Technology transfer from developed to developing countries, and increasingly between developing countries, will therefore be needed on what the secretariat of the UN Framework Convention on Climate Change (UNFCCC) describes as an unprecedented scale. A major, ongoing focus of the UN discussions is how best to make this happen. Strategies include funding mechanisms, capacity-building, international collaborative research networks, public-private partnerships, and using multilateral and bilateral trade cooperation agreements to create incentives.
What’s IP got to do with it?
The intellectual property (IP) rights system makes no distinction between environmentally friendly and other technologies. IP contributes to the development and diffusion of new technologies for combating climate change much as it does in any other innovative technology field: it encourages innovation by providing the means to generate a commercial return on investment in the development of low carbon technologies (particularly as demand builds when the market is primed by appropriate policies); it gives companies the confidence to license their proprietary technologies for use or further development where they are most needed. Patent information can also make a valuable contribution. Published patent documents offer a vast, freely accessible source of technological information on which others may build. The development of hydrogen fuel cells as a renewable energy source is just one example of how new innovation grew from research results contained in earlier patent information (WIPO Magazine issue no. 1/2007). Patent “landscaping” can also be used, for example, to chart the pace and direction of innovation in alternative energy technologies and identify future directions.
As efforts are made to accelerate the transfer of affordable climate-friendly technologies to developing countries, there will need to be on-going scrutiny in order to ensure that IP is working effectively to facilitate this process, and to address any problem areas. Such scrutiny is already underway, with groups, such as the Third World Network, expressing concern that patents on the new technologies may be keeping prices too high and restricting access by developing countries. A recent European Parliament report included a proposal to look into the feasibility of amending the WTO Agreement on Trade Related Aspects of Intellectual Property Rights (TRIPS) in order to allow for the compulsory licensing of “environmentally necessary” technologies. Other analyses, however, such as the detailed case studies compiled by the Climate Technology Initiative, the International Energy Agency and the United Nations Environment Programme, conclude that one of the most significant impediments to the successful transfer of climate-friendly technologies is the lack of IP rights protection in some developing countries.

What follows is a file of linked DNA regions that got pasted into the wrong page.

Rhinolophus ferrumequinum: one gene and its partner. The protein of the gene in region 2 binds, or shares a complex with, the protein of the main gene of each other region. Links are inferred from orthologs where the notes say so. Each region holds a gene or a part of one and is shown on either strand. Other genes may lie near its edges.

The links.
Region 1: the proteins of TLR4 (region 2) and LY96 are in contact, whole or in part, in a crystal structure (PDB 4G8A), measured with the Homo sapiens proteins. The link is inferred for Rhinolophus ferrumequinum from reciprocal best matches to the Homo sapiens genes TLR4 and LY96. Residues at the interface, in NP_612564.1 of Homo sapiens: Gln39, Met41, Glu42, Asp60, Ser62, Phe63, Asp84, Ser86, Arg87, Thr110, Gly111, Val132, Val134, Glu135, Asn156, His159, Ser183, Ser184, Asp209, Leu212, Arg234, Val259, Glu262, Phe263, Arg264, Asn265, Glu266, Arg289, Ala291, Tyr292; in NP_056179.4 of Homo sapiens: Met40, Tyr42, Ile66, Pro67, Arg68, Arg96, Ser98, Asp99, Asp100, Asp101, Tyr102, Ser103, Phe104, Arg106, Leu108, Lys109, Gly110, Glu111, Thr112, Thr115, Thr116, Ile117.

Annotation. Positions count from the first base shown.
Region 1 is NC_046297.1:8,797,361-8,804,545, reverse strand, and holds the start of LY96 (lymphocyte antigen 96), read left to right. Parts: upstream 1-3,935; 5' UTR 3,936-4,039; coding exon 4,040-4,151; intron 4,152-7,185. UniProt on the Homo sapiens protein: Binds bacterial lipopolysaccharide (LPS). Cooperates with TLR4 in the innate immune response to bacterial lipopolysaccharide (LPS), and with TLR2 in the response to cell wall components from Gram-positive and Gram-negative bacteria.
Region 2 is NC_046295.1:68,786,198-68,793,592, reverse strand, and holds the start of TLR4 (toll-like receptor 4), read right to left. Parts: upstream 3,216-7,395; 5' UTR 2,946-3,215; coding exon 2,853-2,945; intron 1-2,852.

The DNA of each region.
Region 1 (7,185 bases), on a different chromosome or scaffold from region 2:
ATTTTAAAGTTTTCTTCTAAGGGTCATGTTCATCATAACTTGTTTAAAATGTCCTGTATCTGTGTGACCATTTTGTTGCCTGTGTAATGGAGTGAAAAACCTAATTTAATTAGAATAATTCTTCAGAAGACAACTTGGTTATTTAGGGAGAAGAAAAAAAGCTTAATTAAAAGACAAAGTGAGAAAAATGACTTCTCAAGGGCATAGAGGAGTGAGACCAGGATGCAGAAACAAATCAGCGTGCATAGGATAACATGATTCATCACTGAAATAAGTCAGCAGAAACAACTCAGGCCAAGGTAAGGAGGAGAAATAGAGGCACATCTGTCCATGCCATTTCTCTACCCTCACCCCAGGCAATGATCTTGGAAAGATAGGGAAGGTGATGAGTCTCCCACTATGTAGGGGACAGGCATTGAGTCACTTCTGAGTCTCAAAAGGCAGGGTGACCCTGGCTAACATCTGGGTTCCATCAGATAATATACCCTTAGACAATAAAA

These questions are explored further in this edition of WIPO Magazine in an article by Professor John Barton, which examines the impact of patents in the transfer of renewable energy technologies to Brazil, China and India. We also talk to the inventor of a new environmentally-friendly construction material about his innovation and his IP strategy. Other articles in our series will illustrate how WIPO is helping developing countries to build capacity in technology licensing skills; to foster collaborative research and development; and to create enabling environments for innovation and technology transfer. - Small steps on the steep road to meeting the technology challenge.
By Elizabeth March, WIPO Magazine Editor, Communications and Public Outreach Division.
The WIPO Magazine is intended to help broaden public understanding of intellectual property and of WIPO’s work, and is not an official document of WIPO. The designations employed and the presentation of material throughout this publication do not imply the expression of any opinion whatsoever on the part of WIPO concerning the legal status of any country, territory or area or of its authorities, or concerning the delimitation of its frontiers or boundaries. This publication is not intended to reflect the views of the Member States or the WIPO Secretariat. The mention of specific companies or products of manufacturers does not imply that they are endorsed or recommended by WIPO in preference to others of a similar nature that are not mentioned.